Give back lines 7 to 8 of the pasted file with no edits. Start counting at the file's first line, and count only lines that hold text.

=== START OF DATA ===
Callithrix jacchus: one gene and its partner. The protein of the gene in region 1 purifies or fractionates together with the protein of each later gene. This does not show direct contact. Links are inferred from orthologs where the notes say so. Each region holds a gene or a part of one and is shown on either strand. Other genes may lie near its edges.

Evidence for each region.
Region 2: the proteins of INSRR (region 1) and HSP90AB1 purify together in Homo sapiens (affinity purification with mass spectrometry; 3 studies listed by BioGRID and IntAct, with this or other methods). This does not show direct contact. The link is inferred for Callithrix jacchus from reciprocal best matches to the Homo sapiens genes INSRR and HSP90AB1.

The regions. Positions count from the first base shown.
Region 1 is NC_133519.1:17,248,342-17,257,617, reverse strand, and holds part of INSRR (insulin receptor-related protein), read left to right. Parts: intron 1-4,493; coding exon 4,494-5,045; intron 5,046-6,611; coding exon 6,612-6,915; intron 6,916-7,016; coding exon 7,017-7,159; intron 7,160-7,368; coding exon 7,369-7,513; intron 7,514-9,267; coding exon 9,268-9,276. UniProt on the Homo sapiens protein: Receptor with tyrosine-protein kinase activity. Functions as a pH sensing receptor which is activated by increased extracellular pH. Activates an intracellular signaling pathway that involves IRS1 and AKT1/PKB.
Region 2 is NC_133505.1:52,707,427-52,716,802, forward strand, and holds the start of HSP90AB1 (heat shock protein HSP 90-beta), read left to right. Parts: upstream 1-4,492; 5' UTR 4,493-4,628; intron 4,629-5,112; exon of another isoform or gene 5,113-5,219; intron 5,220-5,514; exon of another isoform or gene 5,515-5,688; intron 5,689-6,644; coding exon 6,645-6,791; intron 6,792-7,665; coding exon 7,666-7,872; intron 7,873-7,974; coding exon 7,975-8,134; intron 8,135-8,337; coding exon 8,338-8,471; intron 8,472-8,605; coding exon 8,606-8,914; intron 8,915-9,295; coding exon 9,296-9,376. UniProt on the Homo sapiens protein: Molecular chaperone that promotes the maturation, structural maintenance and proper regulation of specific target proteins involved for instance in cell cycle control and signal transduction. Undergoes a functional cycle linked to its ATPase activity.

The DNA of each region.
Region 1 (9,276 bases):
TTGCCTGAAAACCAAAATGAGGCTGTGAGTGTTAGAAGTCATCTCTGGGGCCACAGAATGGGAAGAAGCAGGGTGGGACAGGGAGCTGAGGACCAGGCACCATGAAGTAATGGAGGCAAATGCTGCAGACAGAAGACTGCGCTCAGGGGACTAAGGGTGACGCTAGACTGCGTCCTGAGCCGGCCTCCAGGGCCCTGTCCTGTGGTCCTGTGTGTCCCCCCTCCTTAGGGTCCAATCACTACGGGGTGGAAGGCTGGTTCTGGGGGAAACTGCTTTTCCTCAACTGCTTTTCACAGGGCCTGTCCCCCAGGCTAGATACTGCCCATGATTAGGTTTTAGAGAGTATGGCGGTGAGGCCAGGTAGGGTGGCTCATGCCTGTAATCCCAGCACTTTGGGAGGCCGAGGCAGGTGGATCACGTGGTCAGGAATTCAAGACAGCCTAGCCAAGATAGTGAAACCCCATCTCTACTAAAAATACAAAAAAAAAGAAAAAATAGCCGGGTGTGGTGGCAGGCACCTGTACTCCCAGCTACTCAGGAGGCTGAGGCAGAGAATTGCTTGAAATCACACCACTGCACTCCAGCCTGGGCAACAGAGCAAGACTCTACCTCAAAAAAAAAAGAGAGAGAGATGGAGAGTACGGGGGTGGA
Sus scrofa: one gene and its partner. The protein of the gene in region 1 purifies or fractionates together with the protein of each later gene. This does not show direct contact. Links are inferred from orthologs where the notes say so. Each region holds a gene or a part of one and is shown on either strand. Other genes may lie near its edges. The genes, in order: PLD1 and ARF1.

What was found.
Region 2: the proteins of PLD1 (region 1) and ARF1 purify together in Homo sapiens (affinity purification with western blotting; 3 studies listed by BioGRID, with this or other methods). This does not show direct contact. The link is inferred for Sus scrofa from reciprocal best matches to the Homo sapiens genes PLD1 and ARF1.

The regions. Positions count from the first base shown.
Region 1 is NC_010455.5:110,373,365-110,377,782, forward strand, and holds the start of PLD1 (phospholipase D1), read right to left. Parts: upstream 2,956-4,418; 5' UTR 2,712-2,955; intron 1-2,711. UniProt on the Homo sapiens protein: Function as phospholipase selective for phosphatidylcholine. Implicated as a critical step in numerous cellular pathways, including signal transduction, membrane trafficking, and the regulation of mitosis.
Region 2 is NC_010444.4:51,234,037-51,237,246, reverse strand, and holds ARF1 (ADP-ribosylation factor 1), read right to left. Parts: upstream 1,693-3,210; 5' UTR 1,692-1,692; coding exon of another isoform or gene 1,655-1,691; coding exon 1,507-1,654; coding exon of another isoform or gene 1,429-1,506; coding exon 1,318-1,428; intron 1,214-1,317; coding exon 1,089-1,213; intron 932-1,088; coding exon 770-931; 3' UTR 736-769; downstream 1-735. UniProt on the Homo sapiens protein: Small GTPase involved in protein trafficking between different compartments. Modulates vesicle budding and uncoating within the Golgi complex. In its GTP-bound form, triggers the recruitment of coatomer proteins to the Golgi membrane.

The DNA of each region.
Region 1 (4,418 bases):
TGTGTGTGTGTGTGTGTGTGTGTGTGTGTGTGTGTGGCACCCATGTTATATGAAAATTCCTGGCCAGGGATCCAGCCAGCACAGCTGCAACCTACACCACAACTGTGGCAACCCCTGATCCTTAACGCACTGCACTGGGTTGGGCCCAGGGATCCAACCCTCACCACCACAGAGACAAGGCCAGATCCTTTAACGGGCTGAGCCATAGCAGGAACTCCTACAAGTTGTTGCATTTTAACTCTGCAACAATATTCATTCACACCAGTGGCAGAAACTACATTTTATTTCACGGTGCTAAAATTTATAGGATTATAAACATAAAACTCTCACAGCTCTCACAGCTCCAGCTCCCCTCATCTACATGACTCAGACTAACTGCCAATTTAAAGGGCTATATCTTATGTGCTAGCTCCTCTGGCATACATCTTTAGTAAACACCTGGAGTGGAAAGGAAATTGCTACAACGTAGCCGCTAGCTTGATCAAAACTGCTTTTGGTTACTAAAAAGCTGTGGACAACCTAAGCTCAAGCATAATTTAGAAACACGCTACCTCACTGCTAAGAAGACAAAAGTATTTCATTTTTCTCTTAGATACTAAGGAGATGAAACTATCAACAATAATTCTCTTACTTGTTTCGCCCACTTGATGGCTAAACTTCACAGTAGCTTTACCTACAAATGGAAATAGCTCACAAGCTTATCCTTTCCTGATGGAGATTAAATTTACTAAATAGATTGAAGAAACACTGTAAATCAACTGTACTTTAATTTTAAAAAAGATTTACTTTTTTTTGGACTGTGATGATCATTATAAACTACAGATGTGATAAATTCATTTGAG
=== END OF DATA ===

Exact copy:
The DNA of each region.
Region 1 (9,276 bases):